The Columbia findings take a key step toward closing that gap. 

As such, perhaps more significant than the findings themselves — which are alarming, but hard to put into context — was the way the Columbia University team discovered them: through a new method that the scientists say will allow them to identify specific nanoplastics in soils, the air and human tissue. 

That method is called Raman scattering – a method co-developed by study coauthor Wei Min that hits an unknown plastic particle with a laser beam and decodes the frequency of the light that bounces back to tell what plastic polymer is inside. 

Compounds like PVC, PET and polystyrene are all “made of different chemical bonds,” Min said. “Those different chemical bonds have different, essentially intrinsic energy. And we can use laser to interrogate that energy and detect the interaction between the laser and that part of the chemical bonds.” 

That allows researchers to “distinguish different chemical bonds, and therefore different types of polymers,” Min added. 

But Qian cautioned that the team still doesn’t have enough information to say, for example, how the nanoplastics levels found in bottles compare to levels in tap water around the nation.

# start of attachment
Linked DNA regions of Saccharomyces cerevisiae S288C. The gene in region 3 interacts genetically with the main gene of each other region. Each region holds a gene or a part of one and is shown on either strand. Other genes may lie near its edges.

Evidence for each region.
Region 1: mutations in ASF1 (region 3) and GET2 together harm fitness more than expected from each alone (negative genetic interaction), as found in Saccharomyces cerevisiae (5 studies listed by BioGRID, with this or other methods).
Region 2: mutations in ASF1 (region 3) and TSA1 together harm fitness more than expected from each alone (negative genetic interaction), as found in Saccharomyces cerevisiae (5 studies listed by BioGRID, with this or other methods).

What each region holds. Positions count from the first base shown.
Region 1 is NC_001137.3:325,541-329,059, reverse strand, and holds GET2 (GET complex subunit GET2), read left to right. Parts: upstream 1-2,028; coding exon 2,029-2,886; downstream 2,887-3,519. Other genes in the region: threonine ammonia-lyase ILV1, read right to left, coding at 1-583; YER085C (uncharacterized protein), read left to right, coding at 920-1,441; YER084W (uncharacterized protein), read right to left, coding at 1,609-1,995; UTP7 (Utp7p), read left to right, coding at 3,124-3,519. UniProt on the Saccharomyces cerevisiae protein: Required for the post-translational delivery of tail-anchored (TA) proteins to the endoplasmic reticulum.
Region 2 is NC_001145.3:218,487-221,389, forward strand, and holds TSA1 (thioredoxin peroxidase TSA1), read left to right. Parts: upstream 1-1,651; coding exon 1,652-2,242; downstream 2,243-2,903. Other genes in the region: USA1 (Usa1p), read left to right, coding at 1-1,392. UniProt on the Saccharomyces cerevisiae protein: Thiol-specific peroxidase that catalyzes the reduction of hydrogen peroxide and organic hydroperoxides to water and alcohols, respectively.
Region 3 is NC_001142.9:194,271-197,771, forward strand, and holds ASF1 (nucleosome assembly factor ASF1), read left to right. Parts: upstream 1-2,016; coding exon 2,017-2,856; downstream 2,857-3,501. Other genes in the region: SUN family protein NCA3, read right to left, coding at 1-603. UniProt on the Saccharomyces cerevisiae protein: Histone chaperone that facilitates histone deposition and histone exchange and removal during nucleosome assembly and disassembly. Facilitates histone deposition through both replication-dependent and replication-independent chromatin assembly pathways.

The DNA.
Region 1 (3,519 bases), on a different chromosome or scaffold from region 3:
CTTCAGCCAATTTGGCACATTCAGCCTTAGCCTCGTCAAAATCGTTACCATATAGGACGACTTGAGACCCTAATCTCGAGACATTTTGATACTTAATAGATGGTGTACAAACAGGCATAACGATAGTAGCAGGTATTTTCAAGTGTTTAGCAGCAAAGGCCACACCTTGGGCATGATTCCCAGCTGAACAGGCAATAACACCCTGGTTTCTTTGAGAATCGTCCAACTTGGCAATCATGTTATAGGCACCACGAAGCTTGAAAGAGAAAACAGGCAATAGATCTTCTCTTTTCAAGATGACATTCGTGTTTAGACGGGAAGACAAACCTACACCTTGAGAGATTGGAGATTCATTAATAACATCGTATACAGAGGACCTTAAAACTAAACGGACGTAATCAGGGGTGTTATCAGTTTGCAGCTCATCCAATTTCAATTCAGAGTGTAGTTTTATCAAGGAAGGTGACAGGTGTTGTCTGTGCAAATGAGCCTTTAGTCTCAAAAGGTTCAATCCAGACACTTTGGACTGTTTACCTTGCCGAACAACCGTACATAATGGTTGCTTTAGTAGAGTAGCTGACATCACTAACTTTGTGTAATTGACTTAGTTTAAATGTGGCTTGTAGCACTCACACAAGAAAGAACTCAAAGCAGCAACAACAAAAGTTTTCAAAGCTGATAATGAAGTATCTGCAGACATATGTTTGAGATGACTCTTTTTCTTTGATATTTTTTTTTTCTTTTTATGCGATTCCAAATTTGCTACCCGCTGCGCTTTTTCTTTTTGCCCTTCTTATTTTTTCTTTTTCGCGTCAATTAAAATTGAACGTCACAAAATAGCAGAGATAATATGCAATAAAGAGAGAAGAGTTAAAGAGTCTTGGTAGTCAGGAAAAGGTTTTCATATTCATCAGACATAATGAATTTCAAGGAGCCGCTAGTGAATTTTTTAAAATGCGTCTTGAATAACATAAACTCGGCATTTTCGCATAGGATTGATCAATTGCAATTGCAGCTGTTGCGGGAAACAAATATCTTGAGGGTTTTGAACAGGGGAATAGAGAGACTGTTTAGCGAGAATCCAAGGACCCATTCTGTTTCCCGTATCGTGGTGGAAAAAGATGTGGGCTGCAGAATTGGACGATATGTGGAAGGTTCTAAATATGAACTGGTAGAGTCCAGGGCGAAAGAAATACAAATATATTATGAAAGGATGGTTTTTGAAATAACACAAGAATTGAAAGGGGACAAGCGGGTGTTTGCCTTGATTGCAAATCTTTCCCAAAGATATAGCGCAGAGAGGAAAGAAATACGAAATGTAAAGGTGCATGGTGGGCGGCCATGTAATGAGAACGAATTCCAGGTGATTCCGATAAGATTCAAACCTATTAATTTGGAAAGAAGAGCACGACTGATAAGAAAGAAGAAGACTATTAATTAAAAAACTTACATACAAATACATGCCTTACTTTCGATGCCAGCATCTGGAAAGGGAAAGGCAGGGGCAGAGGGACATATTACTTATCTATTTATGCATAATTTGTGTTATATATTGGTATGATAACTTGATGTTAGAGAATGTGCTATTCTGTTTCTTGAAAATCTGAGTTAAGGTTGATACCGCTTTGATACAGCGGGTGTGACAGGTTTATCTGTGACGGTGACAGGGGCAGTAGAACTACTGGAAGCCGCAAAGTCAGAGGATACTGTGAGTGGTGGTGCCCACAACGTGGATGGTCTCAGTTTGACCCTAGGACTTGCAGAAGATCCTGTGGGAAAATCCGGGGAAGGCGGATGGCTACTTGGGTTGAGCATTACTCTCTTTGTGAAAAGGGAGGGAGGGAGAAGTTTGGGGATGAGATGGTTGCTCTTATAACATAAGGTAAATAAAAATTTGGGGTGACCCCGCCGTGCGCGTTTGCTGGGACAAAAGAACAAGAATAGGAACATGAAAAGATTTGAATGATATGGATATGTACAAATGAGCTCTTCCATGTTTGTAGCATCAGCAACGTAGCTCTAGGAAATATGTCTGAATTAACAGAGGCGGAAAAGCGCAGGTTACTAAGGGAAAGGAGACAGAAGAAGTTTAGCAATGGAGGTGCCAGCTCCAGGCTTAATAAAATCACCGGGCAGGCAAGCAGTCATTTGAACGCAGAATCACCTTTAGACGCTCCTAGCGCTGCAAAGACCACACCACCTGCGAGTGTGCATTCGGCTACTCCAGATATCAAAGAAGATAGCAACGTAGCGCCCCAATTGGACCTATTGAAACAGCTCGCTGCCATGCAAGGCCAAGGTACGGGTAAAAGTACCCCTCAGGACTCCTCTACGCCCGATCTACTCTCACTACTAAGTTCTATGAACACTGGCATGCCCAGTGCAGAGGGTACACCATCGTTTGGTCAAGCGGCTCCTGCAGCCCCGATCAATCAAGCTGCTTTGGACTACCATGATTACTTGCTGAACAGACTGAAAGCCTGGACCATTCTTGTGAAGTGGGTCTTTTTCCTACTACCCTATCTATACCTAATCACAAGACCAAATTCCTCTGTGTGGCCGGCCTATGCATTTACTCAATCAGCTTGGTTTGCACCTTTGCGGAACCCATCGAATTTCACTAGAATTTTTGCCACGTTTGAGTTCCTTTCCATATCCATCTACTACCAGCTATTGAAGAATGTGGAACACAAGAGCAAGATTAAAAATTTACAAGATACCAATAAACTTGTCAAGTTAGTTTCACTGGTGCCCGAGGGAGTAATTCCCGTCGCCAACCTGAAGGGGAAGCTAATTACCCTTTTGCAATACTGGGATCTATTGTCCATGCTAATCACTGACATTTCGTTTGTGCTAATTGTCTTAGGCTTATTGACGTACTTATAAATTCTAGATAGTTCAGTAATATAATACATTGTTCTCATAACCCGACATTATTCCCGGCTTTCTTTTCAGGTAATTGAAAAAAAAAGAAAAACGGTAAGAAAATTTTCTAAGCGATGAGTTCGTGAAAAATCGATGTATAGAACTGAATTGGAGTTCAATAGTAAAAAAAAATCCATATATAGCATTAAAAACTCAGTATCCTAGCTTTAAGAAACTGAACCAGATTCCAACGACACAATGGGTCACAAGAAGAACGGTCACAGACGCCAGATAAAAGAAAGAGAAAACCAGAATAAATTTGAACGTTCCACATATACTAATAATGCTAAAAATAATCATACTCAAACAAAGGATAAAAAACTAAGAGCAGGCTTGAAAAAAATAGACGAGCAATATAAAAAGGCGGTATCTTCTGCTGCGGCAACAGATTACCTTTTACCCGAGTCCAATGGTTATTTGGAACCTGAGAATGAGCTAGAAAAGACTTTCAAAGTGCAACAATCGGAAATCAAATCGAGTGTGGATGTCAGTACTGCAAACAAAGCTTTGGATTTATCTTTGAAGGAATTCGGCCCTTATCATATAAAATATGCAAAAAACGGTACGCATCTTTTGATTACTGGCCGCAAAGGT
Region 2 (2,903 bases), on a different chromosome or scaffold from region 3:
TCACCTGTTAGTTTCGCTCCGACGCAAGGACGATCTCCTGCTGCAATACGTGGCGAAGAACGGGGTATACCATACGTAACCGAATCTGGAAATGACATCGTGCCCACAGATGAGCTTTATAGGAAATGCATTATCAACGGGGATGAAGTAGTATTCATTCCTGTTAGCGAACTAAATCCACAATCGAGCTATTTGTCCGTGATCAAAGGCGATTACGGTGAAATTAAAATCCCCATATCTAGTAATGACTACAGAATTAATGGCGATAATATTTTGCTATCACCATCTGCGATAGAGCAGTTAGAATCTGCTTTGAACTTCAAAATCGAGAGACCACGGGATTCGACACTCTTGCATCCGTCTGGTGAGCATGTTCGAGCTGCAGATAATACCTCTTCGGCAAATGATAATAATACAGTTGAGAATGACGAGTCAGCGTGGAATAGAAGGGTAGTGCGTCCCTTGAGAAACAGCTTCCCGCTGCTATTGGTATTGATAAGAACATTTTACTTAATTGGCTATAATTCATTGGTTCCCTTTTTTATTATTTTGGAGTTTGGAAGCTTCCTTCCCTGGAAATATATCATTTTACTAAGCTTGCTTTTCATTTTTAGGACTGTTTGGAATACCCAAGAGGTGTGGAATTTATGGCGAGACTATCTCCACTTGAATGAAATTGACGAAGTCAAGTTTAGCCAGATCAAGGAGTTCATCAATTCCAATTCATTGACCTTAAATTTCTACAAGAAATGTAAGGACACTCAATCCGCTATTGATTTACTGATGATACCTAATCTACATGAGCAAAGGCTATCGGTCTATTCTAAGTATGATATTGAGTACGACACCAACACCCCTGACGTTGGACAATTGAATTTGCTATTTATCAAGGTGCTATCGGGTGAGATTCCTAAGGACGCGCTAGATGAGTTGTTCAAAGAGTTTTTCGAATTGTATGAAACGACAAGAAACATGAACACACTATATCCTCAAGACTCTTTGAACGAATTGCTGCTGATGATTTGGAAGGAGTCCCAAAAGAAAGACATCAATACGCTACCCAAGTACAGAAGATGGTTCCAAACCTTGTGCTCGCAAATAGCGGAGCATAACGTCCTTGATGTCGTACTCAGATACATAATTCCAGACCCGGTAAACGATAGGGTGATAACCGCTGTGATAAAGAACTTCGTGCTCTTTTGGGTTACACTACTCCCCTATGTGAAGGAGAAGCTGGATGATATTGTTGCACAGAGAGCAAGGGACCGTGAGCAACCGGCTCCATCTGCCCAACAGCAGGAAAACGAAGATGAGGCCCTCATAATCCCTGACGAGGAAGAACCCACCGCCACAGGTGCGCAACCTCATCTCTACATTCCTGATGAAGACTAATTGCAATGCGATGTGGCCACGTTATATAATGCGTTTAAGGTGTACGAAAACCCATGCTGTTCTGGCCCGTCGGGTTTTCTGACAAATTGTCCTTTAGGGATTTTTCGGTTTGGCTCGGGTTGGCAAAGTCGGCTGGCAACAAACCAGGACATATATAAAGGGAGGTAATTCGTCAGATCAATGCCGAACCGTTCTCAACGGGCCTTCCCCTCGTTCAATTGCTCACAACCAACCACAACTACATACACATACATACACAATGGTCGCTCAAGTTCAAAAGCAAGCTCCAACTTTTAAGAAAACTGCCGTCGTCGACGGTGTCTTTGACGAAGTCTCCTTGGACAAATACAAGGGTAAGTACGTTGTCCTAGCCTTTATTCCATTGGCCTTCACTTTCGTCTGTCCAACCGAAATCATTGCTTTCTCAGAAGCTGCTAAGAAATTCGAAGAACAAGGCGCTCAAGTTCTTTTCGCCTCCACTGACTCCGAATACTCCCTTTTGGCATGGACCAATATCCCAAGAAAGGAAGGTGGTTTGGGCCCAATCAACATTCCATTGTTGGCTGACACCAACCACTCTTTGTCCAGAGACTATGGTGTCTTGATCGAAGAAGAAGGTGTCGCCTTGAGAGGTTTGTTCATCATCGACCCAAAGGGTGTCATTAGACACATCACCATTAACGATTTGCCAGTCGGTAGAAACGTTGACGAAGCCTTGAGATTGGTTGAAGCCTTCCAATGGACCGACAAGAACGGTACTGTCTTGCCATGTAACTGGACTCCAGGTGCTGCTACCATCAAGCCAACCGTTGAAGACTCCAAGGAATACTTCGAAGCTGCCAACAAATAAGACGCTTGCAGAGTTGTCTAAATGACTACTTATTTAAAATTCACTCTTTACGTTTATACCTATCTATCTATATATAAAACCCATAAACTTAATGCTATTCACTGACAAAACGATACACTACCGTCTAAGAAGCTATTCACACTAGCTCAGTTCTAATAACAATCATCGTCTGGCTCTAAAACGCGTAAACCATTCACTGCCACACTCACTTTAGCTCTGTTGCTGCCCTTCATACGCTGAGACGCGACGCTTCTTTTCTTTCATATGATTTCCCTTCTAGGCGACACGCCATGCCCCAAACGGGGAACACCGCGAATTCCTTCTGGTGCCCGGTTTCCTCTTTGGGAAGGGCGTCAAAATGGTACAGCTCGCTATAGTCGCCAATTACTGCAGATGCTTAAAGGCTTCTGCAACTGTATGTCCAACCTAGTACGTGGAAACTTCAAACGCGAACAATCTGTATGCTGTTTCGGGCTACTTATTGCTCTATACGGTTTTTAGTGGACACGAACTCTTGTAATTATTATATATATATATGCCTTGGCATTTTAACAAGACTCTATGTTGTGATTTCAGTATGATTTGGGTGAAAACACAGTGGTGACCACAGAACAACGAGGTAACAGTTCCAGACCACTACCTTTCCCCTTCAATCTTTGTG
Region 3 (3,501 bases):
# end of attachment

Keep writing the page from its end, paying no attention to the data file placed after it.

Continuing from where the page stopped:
Although past research by Yan suggests that nanoplastics levels in New York City tap water are significantly lower than those found in bottled water, that is a very specific finding from one very specific city. (The team expects to begin rolling out results for the nation’s supply of tap water within the next two years.) 

Qian said that the baton is now passed to toxicologists to determine how the levels the team found in bottled water translate to actual health impacts. 

“We only did the first step in terms of quantifying the exposure: how much [nanoplastics] there are in the bottle of water that we actually exposed to every day” Qian said.  

“Once you have the precise exposure then you’ll be able to actually do more research on its consequences of the toxicity,” she said.